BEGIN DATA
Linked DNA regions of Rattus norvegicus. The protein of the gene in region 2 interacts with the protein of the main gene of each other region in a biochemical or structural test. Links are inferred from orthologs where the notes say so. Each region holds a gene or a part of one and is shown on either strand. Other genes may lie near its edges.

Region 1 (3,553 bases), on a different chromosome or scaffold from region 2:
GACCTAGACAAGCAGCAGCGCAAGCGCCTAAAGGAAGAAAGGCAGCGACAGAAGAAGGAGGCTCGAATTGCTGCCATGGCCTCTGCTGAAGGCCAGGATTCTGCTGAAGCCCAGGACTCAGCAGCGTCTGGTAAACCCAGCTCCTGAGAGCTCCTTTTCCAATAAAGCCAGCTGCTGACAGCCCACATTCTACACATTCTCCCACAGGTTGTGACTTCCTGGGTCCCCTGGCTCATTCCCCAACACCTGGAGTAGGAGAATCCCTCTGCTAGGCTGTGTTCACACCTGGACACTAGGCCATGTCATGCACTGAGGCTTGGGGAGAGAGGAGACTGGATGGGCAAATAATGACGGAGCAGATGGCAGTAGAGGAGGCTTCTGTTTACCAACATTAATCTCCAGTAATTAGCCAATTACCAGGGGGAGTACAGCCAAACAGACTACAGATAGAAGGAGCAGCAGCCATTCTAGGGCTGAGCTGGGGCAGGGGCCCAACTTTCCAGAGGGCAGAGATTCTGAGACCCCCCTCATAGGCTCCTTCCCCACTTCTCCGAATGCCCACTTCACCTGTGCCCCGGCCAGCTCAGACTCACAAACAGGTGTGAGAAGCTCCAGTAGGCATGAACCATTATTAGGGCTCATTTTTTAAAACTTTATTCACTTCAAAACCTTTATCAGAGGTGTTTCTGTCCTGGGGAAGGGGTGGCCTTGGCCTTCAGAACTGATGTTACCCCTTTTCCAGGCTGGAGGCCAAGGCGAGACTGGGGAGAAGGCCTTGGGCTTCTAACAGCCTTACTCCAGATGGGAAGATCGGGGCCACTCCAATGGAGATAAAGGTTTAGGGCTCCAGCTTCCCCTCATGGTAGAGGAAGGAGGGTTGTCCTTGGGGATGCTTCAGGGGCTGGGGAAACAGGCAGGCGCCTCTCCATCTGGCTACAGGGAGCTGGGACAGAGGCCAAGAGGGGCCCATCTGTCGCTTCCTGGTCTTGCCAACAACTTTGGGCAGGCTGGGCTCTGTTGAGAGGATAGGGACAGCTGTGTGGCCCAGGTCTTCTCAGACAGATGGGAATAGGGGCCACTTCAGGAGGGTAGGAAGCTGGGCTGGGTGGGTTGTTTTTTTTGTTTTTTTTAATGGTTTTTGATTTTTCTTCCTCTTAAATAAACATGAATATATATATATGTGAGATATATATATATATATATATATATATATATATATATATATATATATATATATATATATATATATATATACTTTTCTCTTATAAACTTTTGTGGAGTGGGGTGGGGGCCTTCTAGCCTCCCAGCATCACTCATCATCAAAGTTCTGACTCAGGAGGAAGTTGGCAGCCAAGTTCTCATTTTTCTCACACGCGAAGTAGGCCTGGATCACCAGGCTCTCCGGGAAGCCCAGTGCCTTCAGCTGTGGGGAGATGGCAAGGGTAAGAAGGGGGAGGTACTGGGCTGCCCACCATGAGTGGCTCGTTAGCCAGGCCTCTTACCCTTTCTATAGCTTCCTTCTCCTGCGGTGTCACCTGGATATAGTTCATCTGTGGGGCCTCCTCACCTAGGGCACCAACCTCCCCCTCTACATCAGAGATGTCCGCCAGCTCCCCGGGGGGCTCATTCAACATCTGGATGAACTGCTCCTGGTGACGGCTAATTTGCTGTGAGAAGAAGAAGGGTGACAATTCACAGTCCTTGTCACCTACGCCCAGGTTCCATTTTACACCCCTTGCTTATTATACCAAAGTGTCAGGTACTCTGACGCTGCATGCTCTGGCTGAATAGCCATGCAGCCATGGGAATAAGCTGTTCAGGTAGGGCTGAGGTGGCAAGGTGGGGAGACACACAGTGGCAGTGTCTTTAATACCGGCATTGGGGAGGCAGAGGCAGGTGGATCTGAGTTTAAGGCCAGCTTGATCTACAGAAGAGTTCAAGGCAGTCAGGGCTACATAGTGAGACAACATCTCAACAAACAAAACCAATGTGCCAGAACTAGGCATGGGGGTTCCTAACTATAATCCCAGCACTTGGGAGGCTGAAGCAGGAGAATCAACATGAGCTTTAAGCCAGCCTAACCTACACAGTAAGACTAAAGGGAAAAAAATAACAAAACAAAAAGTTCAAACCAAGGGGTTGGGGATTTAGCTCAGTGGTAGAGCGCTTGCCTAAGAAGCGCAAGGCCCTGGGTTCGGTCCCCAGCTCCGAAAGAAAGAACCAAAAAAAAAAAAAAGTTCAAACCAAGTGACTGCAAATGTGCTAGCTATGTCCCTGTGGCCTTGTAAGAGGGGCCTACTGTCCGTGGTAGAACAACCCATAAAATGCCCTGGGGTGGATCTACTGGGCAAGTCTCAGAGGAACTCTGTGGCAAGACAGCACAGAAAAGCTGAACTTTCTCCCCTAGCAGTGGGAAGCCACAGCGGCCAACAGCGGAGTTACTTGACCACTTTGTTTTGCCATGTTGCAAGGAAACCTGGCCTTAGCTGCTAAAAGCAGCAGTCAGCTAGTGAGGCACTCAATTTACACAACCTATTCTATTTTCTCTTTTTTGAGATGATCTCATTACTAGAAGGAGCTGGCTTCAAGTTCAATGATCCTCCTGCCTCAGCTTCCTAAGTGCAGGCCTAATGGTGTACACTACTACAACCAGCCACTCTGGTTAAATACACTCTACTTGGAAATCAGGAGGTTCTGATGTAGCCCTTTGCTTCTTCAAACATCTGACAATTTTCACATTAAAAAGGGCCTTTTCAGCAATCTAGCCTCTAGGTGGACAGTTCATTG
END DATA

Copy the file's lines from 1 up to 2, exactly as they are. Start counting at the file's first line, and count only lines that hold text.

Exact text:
Linked DNA regions of Rattus norvegicus. The protein of the gene in region 2 interacts with the protein of the main gene of each other region in a biochemical or structural test. Links are inferred from orthologs where the notes say so. Each region holds a gene or a part of one and is shown on either strand. Other genes may lie near its edges.

Region 1 (3,553 bases), on a different chromosome or scaffold from region 2: